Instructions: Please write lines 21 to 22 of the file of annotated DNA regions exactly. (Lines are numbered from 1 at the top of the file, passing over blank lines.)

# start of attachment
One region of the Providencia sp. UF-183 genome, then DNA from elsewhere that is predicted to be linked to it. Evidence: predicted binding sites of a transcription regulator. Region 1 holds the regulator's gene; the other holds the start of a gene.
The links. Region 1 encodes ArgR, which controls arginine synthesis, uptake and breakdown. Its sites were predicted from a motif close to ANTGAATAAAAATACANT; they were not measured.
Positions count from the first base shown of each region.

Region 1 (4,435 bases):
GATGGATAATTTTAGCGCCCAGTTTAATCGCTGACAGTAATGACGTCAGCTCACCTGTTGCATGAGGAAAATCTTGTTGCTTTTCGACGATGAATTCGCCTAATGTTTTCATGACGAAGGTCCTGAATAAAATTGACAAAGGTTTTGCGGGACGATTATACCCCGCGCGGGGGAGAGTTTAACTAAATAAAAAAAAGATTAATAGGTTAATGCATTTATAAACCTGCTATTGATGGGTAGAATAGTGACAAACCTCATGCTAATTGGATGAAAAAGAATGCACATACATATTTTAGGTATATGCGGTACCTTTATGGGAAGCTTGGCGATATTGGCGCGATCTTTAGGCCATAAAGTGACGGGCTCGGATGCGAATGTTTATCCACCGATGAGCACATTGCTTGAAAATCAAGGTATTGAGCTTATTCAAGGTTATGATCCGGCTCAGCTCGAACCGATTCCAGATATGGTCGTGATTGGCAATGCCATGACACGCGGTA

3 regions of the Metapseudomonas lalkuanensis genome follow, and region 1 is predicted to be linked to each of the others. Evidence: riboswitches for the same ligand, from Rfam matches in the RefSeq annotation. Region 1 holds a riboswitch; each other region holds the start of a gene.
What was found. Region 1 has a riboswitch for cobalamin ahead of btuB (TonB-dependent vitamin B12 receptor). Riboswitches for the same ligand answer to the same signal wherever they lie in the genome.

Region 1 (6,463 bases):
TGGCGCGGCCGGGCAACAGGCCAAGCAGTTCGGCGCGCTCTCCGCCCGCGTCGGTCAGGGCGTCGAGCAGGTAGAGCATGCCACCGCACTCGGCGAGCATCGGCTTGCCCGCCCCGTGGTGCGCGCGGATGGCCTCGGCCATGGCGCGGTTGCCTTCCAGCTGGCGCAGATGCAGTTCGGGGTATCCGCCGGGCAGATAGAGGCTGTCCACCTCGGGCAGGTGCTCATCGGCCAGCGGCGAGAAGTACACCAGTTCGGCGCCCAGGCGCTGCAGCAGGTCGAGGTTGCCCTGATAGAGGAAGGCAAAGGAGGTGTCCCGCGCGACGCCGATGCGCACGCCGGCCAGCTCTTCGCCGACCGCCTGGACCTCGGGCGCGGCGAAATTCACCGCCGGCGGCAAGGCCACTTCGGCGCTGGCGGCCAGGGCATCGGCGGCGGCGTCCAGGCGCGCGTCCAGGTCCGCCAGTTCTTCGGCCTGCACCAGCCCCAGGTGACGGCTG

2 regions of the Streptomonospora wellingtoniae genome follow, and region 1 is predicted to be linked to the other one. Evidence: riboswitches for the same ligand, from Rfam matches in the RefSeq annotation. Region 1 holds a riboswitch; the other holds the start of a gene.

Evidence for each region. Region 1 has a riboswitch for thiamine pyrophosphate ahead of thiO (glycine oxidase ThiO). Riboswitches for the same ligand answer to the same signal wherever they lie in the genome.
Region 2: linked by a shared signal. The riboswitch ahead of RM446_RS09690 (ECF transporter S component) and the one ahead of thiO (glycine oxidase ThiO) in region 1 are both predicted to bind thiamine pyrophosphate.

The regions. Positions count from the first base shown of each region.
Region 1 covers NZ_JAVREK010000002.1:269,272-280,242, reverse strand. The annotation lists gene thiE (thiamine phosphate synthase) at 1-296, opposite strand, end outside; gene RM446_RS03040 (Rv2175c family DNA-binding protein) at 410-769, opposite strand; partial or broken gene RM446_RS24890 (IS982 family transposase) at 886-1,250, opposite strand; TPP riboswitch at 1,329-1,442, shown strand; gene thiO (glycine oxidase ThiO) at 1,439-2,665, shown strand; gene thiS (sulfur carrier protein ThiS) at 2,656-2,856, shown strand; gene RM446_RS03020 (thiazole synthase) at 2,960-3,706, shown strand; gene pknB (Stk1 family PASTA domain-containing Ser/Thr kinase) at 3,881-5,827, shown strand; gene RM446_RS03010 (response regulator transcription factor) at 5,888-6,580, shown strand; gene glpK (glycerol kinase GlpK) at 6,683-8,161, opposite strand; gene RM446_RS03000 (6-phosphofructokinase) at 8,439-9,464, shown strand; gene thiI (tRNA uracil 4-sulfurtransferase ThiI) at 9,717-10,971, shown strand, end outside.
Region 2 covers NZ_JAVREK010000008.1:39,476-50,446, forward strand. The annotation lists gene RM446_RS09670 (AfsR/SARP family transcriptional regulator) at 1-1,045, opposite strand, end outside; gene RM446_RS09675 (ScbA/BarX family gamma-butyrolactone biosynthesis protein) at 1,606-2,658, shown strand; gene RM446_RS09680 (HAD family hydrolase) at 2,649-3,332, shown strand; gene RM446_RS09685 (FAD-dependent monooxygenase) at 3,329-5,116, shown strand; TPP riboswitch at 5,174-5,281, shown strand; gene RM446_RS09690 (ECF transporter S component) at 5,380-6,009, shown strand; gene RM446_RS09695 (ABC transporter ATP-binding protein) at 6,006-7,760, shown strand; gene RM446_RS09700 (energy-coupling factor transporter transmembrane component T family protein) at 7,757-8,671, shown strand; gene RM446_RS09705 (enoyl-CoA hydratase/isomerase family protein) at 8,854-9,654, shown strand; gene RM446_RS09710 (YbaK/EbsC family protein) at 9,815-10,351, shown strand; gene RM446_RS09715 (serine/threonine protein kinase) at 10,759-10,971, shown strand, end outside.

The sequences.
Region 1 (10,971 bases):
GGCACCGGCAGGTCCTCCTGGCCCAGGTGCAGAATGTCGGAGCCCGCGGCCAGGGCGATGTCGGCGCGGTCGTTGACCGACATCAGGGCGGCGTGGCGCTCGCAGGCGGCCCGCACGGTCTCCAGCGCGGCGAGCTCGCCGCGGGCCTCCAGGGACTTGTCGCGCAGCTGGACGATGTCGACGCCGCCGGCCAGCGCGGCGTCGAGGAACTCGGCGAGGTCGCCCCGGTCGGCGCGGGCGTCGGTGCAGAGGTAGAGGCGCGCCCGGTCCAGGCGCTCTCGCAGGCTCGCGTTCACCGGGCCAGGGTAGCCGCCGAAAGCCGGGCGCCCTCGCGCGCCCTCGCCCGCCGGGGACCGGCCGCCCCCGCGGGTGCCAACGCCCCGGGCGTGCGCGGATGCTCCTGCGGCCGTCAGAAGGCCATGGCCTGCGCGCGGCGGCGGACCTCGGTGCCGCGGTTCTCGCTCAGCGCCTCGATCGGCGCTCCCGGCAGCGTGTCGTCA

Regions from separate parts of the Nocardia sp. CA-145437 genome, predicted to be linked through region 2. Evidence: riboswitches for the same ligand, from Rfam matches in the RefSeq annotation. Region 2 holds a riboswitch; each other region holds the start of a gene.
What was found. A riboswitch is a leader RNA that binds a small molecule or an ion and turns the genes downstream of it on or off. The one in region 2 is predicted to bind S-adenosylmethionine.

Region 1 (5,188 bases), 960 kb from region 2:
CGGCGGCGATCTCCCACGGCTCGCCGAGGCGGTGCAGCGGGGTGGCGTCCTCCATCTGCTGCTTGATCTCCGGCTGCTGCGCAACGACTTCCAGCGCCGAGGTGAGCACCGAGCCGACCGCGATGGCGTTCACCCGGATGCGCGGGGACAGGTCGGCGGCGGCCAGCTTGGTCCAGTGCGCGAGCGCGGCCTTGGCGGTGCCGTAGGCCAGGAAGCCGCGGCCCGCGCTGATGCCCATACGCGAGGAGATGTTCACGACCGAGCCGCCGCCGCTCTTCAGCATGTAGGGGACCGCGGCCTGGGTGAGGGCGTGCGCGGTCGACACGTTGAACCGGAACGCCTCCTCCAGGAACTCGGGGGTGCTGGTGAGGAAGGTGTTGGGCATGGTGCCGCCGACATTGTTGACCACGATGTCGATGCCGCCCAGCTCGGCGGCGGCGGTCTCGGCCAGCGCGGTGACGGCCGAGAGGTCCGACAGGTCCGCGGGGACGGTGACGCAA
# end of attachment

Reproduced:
Region 1 (5,188 bases), 960 kb from region 2:
CGGCGGCGATCTCCCACGGCTCGCCGAGGCGGTGCAGCGGGGTGGCGTCCTCCATCTGCTGCTTGATCTCCGGCTGCTGCGCAACGACTTCCAGCGCCGAGGTGAGCACCGAGCCGACCGCGATGGCGTTCACCCGGATGCGCGGGGACAGGTCGGCGGCGGCCAGCTTGGTCCAGTGCGCGAGCGCGGCCTTGGCGGTGCCGTAGGCCAGGAAGCCGCGGCCCGCGCTGATGCCCATACGCGAGGAGATGTTCACGACCGAGCCGCCGCCGCTCTTCAGCATGTAGGGGACCGCGGCCTGGGTGAGGGCGTGCGCGGTCGACACGTTGAACCGGAACGCCTCCTCCAGGAACTCGGGGGTGCTGGTGAGGAAGGTGTTGGGCATGGTGCCGCCGACATTGTTGACCACGATGTCGATGCCGCCCAGCTCGGCGGCGGCGGTCTCGGCCAGCGCGGTGACGGCCGAGAGGTCCGACAGGTCCGCGGGGACGGTGACGCAA